I just switched hosting of large files (12Mb or so PDFs) on my employer's website from the existing Australian host to one in the USA. Why? Because it's cheaper to send data from the USA to Australian users than it is to send it from within Australia..

About 100x cheaper, in this case, when comparing Anchor Networks per-Gb pricing to SimpleCDN's.

SimpleCDN doesn't have any Australian node(s). Data gets requested by their US nodes on first request, cached, and sent back to Australia. Yet they're incredibly, vastly cheaper than anything local I can find.

The root of the problem appears to be that Australian hosting provdiers charge all IP traffic as if it were to go via an international link. There's no provision made for peering or intra-country traffic at the majority of hosts. This may be an issue with the hosting provider its self, or it may be with their upstream bandwith suppliers, but I don't care. Internet routing is designed to solve this sort of problem - thankyou BGP - and peering points exist for a reason.

It's actually way cheaper to store your data in the UK, Ireland, Germany, France, or pretty much anywhere except Australia even if your users are 100% Australian. Isn't that kind of sad?
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Windows 7 pricing is obscene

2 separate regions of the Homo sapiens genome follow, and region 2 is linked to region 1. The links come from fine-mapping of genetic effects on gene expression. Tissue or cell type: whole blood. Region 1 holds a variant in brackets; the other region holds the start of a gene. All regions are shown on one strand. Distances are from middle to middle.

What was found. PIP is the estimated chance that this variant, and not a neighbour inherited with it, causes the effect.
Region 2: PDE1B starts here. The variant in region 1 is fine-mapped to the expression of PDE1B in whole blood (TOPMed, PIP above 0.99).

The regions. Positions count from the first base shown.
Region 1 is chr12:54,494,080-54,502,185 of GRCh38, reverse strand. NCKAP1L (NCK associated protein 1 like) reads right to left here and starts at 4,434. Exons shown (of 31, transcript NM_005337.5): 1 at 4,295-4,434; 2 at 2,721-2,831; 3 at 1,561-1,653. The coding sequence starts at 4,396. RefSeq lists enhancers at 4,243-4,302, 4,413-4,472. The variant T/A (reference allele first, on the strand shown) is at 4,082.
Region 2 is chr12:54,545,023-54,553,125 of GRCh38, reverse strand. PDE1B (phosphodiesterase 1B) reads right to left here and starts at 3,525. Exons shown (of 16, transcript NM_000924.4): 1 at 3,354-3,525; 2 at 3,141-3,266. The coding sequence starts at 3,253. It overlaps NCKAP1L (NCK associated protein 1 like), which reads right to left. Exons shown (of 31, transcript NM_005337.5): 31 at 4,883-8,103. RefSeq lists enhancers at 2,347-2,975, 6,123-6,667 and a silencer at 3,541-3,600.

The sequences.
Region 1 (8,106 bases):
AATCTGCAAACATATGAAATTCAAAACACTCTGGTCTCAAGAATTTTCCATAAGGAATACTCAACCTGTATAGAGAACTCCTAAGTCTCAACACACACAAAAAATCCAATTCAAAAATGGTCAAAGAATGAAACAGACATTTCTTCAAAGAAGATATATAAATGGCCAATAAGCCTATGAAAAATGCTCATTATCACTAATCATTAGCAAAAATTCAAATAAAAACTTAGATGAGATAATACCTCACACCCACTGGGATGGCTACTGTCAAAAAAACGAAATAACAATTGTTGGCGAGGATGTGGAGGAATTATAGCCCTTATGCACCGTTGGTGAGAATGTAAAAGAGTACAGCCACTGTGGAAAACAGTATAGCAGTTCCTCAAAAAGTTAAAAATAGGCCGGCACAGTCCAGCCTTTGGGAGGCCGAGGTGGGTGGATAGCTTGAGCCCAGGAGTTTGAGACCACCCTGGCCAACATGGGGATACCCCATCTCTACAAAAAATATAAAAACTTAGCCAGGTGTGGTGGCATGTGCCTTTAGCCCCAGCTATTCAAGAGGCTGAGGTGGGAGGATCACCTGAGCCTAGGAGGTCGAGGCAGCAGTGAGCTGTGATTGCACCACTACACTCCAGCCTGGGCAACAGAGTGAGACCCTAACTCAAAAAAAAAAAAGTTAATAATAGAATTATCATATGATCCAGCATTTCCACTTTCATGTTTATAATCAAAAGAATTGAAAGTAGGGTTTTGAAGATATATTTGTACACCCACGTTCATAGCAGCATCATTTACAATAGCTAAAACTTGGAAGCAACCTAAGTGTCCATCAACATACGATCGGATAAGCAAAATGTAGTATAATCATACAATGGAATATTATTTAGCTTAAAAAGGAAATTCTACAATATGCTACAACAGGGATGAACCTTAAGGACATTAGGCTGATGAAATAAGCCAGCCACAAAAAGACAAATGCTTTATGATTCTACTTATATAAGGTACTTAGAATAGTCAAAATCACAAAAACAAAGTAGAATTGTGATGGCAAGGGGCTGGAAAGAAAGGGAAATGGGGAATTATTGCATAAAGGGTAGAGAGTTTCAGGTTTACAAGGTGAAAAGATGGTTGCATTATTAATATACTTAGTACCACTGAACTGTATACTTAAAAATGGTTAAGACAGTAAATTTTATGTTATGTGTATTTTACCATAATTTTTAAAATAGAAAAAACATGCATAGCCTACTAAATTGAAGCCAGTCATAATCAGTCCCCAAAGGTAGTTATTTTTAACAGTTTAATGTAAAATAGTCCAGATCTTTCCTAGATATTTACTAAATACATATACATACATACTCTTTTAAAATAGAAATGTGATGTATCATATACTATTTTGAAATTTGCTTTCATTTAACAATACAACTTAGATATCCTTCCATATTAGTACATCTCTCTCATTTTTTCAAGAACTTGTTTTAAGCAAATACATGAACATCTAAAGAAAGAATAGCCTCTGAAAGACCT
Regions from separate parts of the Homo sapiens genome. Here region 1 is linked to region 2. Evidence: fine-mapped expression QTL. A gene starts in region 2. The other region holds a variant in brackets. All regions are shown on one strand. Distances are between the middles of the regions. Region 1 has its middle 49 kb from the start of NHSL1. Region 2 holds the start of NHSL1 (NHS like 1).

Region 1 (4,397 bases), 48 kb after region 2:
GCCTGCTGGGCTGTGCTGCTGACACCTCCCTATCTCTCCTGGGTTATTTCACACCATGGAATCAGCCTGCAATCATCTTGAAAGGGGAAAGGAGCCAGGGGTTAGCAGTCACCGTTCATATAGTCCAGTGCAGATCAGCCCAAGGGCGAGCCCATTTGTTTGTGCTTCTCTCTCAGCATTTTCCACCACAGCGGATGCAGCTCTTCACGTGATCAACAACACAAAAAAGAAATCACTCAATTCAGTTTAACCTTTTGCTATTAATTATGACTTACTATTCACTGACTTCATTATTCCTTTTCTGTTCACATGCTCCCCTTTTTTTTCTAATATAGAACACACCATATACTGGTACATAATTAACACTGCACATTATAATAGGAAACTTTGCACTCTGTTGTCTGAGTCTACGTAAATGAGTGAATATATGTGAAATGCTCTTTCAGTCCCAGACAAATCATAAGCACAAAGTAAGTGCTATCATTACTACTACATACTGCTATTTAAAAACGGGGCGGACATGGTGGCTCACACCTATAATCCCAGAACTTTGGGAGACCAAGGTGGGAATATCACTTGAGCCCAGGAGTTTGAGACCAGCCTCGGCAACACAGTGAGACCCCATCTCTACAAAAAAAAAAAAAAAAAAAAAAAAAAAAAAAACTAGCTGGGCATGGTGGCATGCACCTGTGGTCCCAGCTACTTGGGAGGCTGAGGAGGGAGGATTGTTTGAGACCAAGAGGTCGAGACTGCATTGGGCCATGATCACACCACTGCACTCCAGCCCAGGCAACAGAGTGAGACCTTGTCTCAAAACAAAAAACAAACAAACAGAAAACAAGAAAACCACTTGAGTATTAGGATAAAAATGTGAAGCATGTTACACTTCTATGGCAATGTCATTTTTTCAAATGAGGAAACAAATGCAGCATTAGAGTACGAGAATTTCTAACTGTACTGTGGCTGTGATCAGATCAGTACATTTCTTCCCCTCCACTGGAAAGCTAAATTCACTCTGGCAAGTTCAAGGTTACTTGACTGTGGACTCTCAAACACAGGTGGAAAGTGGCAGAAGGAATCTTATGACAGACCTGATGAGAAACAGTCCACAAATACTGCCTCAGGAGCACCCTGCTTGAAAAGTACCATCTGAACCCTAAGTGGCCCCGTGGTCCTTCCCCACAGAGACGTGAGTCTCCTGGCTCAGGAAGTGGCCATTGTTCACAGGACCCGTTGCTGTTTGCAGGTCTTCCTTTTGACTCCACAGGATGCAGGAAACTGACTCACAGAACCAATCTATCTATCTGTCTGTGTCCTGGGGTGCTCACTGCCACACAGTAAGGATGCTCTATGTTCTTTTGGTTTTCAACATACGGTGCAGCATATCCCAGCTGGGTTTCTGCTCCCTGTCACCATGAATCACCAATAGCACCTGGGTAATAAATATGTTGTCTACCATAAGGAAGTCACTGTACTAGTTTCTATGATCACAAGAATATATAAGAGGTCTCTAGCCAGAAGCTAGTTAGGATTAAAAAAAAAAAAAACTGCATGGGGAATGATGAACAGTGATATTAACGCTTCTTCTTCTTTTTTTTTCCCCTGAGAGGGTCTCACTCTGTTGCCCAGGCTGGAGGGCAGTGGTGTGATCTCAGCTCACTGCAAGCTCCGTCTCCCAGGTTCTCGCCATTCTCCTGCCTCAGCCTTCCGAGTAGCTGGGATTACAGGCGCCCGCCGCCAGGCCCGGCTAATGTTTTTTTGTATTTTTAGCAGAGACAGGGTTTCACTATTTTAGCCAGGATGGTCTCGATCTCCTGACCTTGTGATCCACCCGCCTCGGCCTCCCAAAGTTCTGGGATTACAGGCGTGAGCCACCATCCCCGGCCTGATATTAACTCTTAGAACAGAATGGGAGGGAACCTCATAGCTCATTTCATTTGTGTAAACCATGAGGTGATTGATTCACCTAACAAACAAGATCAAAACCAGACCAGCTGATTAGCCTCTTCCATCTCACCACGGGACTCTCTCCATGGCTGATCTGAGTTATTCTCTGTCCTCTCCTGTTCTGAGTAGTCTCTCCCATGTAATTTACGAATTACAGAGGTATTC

pumpkinhead
thisisthehabit

The pricing for Windows 7 is absolutely obscene - and rips Australian users off even more than the US. Pricing comparison for Win7 Pro, with US dollars converted to current AU$ equivalent:

  US AUAU % premium
New OEM $110(?)$19563%
Upgrade $221 $39964%
New Retail $333 $44957%

As a software developer myself, I try to respect others' licenses. This, though, is hard to take seriously. (The "home" version is just as bad).

Retail sales of Windows are less than 5% of OEM sales, and few people upgrade Windows, preferring to buy a new computer instead. Any guess why? I can get a new, albeit crap, PC for less than twice the retail price of Win7Pro.

Pirating Windows wouldn't be worth most people's time and hassle if the upgrade was $50 - $100. But for $400? Yarrr!

$100 is a lot better than $0. They must have a reason for doing this - MS is not stupid when it comes to making a profit - but what that reason is completely escapes me.

but wait, it gets worseCollapse )

Palak Paneer success
pumpkinhead
thisisthehabit

On try #2, I succeeded so well with my palak paneer making attempts that I don't think I'll ever make it this good again. The first one was ok but lacklustre; this is better than what I've had at most restaurants. You folks know I don't tend to think much of my cooking most of the time, so if I'm this happy about something I cooked that should tell you something.